Radio DJ Greg James knows more than most how to make dreams come true. As he aims for a personal best in the Great North Run, he tells Weekend what motivates him
If you're one of the millions who've seen Greg James' YouTube parody of Miley Cyrus's infamous nudity-filled Wrecking Ball video, chances are you'll find it hard to imagine that the Radio 1 DJ was ever the quiet and reserved type.
But self-confidence wasn't something that came naturally to him when he was younger, he claims, and he can't imagine what being a teenager is like today.
"It must be a nightmare to be a teenager in 2014," says James. "I'd hate it.
"There is just so much pressure. I can't imagine there being social networks at school. You must get upset and distracted by the wrong things.
"I'm 28, and I find it overwhelming the amount of stuff that you have to watch or go through that's just all around you, advertising this is how you should be, this is the thing you should have, this is how cool you are, this is the music you should like," he adds.
"It's really important, I think, to be happy with yourself, and be confident and comfortable with yourself and find your passions. There is so much to see and do that anyone who can stand up and encourage people to just go and do stuff can only be a good thing."
That's kind of what James is hoping to do himself, by taking on his second Bupa Great North Run challenge.
He's currently training for the half-marathon, which takes place on September 7, and, this time, he's determined to smash the time he achieved in 2010.
"Last time, I did it in two hours and eight minutes, which is OK, but I would like to do it much quicker. I'm definitely going to go for sub-two hours, and try to get around the one hour-50, one hour-55 mark," he says.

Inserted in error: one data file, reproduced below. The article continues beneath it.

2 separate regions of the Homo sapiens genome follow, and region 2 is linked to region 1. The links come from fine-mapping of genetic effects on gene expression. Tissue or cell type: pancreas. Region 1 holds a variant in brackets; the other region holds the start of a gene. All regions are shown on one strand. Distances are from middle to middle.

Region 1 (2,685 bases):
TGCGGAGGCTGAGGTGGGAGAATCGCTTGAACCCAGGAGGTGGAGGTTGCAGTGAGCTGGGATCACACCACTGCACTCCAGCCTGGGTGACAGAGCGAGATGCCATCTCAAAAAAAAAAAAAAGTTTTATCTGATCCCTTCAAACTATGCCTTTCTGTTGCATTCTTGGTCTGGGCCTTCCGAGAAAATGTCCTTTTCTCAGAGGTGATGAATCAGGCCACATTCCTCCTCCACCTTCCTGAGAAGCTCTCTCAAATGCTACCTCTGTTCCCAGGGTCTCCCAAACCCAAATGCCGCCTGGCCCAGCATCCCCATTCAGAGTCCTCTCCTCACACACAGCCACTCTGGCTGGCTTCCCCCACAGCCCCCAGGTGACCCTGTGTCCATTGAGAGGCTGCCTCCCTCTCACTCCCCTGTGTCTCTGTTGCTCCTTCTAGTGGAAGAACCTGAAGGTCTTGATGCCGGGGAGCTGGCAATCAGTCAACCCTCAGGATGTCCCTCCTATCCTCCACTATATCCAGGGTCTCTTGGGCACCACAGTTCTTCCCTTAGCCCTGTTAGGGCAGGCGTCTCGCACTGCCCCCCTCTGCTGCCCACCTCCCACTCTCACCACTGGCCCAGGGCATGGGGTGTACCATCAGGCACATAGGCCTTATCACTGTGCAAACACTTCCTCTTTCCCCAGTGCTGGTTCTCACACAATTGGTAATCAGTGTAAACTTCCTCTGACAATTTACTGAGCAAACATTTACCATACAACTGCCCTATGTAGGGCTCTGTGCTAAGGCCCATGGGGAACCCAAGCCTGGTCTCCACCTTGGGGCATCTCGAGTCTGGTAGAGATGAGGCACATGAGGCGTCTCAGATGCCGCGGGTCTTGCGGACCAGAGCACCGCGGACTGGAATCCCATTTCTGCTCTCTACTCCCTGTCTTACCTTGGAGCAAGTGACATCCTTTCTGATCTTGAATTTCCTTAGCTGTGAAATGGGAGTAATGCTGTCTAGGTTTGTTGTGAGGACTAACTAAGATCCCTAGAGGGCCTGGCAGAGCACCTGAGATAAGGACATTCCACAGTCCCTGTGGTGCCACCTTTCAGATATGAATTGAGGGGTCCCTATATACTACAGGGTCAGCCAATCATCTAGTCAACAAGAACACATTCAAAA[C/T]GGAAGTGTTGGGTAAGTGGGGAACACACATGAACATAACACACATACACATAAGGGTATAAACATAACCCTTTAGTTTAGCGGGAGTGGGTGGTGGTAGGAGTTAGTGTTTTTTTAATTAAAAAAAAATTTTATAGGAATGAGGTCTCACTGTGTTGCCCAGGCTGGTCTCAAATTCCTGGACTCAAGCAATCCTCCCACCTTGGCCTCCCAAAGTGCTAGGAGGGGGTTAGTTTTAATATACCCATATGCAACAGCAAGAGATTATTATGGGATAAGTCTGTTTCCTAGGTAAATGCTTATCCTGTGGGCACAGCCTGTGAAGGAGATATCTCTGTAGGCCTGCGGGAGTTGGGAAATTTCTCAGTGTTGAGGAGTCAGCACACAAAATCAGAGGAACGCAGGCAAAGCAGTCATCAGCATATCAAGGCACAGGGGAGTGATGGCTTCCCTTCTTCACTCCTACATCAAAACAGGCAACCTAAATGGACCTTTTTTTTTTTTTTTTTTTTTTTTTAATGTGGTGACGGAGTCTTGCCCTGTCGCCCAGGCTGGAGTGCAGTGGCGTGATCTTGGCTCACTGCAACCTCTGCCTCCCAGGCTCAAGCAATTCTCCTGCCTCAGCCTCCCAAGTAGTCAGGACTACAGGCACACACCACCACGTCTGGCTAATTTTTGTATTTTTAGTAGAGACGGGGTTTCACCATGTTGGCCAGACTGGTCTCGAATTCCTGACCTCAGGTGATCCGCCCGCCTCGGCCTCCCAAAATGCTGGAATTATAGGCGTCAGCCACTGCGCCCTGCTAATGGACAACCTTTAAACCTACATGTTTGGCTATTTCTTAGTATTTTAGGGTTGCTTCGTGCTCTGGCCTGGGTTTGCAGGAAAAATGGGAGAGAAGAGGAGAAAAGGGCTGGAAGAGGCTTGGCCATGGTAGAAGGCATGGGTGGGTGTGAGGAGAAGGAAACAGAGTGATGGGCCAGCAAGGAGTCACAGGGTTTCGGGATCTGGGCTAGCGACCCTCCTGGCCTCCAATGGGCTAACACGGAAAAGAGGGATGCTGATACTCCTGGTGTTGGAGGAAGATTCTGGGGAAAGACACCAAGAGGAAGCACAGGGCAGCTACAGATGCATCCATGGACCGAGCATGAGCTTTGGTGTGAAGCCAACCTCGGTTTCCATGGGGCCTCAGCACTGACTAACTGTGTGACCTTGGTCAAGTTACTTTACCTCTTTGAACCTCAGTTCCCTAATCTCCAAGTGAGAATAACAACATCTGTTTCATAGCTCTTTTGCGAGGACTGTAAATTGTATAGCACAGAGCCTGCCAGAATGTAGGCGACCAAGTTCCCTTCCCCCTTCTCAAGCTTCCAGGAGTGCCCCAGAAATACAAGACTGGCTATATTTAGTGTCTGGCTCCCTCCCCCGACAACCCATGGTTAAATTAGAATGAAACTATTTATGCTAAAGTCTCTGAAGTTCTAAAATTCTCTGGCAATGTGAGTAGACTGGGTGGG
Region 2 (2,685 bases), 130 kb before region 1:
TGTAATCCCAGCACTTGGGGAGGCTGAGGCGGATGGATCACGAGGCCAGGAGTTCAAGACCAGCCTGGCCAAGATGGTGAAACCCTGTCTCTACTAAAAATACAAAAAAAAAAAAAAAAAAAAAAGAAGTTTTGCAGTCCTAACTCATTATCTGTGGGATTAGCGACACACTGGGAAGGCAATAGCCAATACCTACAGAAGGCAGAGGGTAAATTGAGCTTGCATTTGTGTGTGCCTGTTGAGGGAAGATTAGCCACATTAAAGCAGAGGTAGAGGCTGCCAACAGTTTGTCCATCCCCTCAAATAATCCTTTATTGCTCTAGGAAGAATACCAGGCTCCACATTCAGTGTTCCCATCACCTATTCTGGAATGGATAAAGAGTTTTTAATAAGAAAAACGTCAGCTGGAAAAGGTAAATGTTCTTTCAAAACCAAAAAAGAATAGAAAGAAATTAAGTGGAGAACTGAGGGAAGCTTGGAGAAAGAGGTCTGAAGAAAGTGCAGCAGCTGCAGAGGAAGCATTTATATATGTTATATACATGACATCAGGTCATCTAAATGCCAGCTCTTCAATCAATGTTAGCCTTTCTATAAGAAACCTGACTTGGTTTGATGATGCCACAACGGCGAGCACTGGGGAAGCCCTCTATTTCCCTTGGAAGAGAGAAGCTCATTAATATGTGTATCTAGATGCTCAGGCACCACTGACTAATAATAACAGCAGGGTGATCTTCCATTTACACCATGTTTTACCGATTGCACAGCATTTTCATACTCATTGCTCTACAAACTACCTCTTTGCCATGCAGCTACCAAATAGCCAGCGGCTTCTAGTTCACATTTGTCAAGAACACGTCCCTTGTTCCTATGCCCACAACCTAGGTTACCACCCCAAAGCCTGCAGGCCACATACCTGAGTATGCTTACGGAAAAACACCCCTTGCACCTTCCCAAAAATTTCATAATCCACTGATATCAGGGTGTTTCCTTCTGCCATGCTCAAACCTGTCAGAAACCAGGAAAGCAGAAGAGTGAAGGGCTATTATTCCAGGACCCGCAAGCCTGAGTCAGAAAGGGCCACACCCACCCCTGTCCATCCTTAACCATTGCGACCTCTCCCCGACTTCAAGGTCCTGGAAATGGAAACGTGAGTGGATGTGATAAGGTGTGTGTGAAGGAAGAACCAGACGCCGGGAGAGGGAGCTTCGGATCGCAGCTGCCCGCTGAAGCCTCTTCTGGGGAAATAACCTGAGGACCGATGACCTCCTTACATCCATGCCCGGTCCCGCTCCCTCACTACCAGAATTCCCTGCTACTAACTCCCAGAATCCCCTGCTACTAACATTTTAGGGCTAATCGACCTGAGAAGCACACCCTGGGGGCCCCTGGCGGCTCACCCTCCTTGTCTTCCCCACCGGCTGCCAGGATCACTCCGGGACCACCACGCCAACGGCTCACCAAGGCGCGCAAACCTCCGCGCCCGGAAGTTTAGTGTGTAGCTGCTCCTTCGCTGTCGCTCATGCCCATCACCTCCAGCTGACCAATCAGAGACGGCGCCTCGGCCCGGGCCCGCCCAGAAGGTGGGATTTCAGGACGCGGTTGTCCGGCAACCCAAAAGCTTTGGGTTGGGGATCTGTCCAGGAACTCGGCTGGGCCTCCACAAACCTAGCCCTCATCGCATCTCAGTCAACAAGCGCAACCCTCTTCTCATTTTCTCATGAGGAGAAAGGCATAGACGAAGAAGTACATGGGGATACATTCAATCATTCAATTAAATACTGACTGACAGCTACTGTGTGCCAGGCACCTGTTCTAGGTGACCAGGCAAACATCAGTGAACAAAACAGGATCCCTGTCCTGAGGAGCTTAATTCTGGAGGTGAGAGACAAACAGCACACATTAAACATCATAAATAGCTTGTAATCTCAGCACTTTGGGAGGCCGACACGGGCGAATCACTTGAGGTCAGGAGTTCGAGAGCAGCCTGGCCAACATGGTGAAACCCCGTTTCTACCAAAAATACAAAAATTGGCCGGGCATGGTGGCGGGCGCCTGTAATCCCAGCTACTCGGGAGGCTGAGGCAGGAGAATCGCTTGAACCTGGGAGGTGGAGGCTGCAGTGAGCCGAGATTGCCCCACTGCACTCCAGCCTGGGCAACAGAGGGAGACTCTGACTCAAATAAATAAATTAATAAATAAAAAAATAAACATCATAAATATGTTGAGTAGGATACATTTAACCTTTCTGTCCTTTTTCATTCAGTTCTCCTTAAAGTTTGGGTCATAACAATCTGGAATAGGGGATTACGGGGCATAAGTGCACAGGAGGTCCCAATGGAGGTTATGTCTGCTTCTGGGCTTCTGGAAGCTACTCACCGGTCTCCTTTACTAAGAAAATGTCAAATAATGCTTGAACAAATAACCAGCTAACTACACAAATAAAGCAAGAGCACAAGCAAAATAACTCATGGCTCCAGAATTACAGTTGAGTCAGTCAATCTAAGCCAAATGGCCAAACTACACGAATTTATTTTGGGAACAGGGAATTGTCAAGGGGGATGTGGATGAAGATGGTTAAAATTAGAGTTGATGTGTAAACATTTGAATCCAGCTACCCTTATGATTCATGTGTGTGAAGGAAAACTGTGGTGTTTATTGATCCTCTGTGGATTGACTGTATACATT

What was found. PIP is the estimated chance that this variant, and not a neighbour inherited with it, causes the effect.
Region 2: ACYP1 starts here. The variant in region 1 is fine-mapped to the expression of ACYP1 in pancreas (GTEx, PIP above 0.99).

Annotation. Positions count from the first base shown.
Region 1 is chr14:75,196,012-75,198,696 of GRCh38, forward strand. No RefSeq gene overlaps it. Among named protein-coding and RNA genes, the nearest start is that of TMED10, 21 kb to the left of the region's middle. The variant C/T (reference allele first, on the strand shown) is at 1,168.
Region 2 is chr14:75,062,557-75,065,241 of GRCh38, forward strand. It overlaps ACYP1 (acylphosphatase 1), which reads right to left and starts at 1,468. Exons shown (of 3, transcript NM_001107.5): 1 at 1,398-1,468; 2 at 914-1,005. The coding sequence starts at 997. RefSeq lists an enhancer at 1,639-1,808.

"I'd like to try and impress myself and prove that I can do it to quite a competitive time.
"Before, my only goal was to not die, survive it and say that I've done it. This time, I wanted to up the stakes a little bit and get a proper training plan in place."
It's all part of his agreement to support Bupa's Your First Step campaign, encouraging people to set goals - and get out there and achieve them.
As well as the satisfaction of meeting his goal, James hopes he can help inspire youngsters to be more active, and develop personal interests beyond social media.
"Being an ambassador for doing fit and healthy things can only be a good thing, because there's much more to life than hashtags," he says. "I think it's important that I try and get across that life's about more than being obsessed with a band, or One Direction, or the Kardashians and stuff.
"It's really important to delete that Kim Kardashian app and get some running shoes on and go and just see the world a little bit. I'm trying to be a positive role model for all that kind of stuff.
"Sport was massively important when I was growing up, and I'd hate to think that it's taking a back seat and kids are obsessed with their phones and on Twitter all the time, or Facebook, or whatever," he adds.
"That's obviously part of life now, but it's really important that you stay healthy, and don't become a fat slob when you're 40!"
Clearly, as his naked-wrecking-ball-swinging action testifies, James doesn't suffer with shyness any more. His career has helped, he says, and his confidence is still growing all the time.